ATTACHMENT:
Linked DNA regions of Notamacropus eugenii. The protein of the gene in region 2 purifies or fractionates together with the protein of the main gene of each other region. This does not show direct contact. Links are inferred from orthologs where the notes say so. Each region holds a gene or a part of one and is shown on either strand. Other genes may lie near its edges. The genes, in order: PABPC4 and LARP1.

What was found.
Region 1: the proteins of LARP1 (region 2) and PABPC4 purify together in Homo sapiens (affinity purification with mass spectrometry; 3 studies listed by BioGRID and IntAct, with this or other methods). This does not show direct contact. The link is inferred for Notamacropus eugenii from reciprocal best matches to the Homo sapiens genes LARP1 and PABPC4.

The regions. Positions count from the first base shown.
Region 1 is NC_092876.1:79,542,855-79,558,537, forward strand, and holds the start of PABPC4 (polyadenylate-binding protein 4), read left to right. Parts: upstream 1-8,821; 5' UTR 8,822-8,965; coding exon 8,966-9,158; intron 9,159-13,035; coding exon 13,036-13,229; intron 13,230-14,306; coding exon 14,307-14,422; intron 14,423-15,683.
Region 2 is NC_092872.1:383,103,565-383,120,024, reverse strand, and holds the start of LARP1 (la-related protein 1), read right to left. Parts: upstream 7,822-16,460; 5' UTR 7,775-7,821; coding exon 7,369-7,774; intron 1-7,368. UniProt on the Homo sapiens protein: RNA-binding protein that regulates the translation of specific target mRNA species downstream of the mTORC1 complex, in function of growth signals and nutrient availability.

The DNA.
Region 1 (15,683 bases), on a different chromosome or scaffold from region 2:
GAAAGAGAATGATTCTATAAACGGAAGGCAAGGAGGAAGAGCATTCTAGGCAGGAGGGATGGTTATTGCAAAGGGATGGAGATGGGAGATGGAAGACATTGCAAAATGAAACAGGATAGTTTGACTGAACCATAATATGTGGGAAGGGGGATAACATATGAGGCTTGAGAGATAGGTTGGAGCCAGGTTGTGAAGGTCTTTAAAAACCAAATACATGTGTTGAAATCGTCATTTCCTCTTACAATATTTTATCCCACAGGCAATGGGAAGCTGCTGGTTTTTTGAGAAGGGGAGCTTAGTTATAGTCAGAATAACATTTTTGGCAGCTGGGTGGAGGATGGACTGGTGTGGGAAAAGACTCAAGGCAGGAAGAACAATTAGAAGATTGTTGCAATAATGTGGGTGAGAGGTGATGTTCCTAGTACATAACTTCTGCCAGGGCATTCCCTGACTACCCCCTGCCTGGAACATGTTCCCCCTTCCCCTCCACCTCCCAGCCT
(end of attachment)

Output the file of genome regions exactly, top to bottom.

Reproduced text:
Linked DNA regions of Notamacropus eugenii. The protein of the gene in region 2 purifies or fractionates together with the protein of the main gene of each other region. This does not show direct contact. Links are inferred from orthologs where the notes say so. Each region holds a gene or a part of one and is shown on either strand. Other genes may lie near its edges. The genes, in order: PABPC4 and LARP1.

What was found.
Region 1: the proteins of LARP1 (region 2) and PABPC4 purify together in Homo sapiens (affinity purification with mass spectrometry; 3 studies listed by BioGRID and IntAct, with this or other methods). This does not show direct contact. The link is inferred for Notamacropus eugenii from reciprocal best matches to the Homo sapiens genes LARP1 and PABPC4.

The regions. Positions count from the first base shown.
Region 1 is NC_092876.1:79,542,855-79,558,537, forward strand, and holds the start of PABPC4 (polyadenylate-binding protein 4), read left to right. Parts: upstream 1-8,821; 5' UTR 8,822-8,965; coding exon 8,966-9,158; intron 9,159-13,035; coding exon 13,036-13,229; intron 13,230-14,306; coding exon 14,307-14,422; intron 14,423-15,683.
Region 2 is NC_092872.1:383,103,565-383,120,024, reverse strand, and holds the start of LARP1 (la-related protein 1), read right to left. Parts: upstream 7,822-16,460; 5' UTR 7,775-7,821; coding exon 7,369-7,774; intron 1-7,368. UniProt on the Homo sapiens protein: RNA-binding protein that regulates the translation of specific target mRNA species downstream of the mTORC1 complex, in function of growth signals and nutrient availability.

The DNA.
Region 1 (15,683 bases), on a different chromosome or scaffold from region 2:
GAAAGAGAATGATTCTATAAACGGAAGGCAAGGAGGAAGAGCATTCTAGGCAGGAGGGATGGTTATTGCAAAGGGATGGAGATGGGAGATGGAAGACATTGCAAAATGAAACAGGATAGTTTGACTGAACCATAATATGTGGGAAGGGGGATAACATATGAGGCTTGAGAGATAGGTTGGAGCCAGGTTGTGAAGGTCTTTAAAAACCAAATACATGTGTTGAAATCGTCATTTCCTCTTACAATATTTTATCCCACAGGCAATGGGAAGCTGCTGGTTTTTTGAGAAGGGGAGCTTAGTTATAGTCAGAATAACATTTTTGGCAGCTGGGTGGAGGATGGACTGGTGTGGGAAAAGACTCAAGGCAGGAAGAACAATTAGAAGATTGTTGCAATAATGTGGGTGAGAGGTGATGTTCCTAGTACATAACTTCTGCCAGGGCATTCCCTGACTACCCCCTGCCTGGAACATGTTCCCCCTTCCCCTCCACCTCCCAGCCT